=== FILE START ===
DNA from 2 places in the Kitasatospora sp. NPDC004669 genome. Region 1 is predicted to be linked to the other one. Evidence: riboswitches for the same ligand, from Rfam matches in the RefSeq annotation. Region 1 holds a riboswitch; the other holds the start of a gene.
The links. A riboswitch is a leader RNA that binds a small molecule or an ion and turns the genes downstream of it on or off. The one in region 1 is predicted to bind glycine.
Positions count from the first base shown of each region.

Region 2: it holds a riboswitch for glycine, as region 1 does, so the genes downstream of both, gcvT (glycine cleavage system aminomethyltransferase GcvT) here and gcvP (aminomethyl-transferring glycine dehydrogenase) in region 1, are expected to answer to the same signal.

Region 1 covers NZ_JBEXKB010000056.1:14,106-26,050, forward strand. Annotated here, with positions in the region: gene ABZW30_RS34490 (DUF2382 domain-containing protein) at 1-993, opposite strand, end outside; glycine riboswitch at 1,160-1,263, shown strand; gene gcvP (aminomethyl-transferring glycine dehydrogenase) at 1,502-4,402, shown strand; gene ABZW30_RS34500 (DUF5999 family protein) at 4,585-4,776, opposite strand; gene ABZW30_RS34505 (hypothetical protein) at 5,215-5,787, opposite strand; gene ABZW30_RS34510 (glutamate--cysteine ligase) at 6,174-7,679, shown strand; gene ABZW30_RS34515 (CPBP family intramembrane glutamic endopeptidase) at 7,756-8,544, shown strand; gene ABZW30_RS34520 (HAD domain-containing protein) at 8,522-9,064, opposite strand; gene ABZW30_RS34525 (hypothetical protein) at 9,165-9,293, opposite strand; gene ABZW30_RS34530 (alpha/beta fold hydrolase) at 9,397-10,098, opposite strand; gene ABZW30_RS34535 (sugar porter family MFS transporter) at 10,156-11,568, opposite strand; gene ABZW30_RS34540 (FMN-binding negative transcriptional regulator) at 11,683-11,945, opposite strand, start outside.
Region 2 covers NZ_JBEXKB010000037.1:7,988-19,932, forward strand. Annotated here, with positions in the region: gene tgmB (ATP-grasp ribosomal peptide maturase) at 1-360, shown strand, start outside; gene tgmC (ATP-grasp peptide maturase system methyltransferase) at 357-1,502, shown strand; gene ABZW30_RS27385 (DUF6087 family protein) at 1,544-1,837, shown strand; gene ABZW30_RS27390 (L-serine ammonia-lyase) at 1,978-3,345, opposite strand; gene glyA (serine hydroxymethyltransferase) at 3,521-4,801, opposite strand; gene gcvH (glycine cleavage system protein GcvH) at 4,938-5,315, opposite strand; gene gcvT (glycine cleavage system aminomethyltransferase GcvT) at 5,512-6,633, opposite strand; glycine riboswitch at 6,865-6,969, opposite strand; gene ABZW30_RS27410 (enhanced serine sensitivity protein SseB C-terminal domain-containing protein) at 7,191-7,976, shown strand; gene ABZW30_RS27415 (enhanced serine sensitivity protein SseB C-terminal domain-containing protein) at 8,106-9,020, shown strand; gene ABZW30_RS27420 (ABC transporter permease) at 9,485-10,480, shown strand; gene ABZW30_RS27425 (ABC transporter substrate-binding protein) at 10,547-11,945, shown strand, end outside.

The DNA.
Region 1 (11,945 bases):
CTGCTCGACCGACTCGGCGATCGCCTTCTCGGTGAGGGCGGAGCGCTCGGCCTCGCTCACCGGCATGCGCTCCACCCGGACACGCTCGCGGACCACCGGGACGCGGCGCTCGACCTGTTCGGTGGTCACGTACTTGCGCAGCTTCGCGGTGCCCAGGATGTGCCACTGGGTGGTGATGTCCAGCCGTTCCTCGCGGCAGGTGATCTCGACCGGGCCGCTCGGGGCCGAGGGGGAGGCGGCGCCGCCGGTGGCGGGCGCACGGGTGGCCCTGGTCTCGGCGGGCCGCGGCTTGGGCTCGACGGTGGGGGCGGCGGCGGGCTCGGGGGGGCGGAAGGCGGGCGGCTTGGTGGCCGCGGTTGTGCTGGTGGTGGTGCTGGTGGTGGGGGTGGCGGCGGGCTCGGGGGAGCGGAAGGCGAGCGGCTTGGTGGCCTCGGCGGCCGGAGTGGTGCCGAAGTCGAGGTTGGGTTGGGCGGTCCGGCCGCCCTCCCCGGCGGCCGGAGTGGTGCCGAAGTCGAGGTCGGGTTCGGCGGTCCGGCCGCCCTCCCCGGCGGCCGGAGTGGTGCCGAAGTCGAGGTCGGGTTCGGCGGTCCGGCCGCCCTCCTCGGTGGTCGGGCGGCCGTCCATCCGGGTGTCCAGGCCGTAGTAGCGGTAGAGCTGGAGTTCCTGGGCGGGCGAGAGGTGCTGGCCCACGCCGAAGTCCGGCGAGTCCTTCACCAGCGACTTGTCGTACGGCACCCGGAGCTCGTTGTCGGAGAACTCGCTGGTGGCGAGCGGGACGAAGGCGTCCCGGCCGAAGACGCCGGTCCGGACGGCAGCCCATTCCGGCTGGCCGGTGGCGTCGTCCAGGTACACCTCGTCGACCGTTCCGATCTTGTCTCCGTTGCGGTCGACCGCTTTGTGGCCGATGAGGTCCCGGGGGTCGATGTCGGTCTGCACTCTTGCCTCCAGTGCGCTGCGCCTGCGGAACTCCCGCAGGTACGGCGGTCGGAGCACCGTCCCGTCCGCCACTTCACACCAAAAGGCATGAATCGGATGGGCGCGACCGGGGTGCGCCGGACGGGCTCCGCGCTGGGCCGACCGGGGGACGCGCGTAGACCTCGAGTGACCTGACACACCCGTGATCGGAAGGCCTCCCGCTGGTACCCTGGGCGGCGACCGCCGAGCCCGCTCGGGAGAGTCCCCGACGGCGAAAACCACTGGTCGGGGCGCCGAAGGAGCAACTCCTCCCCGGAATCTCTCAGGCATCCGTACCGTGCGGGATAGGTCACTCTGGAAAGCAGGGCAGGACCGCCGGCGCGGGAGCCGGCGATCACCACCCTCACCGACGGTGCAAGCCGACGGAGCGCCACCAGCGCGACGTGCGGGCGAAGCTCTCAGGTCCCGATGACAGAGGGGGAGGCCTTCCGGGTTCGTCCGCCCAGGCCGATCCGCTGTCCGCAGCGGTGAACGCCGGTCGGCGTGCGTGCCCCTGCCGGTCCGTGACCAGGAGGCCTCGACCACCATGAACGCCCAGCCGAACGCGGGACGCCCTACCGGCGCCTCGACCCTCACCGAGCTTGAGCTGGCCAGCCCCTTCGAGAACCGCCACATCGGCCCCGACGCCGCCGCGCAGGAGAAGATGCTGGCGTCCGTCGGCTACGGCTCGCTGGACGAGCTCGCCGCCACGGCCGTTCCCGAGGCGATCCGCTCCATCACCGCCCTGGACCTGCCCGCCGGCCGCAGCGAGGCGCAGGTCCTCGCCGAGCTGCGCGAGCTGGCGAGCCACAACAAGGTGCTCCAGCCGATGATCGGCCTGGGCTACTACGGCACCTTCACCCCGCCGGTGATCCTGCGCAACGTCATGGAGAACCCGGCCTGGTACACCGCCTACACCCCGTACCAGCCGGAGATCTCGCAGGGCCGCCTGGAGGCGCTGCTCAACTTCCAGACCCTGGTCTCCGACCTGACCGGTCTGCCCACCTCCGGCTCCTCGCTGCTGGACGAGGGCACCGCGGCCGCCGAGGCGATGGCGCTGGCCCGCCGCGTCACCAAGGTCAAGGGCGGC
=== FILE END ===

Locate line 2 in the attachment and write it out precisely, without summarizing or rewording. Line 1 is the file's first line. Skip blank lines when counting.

The links. A riboswitch is a leader RNA that binds a small molecule or an ion and turns the genes downstream of it on or off. The one in region 1 is predicted to bind glycine.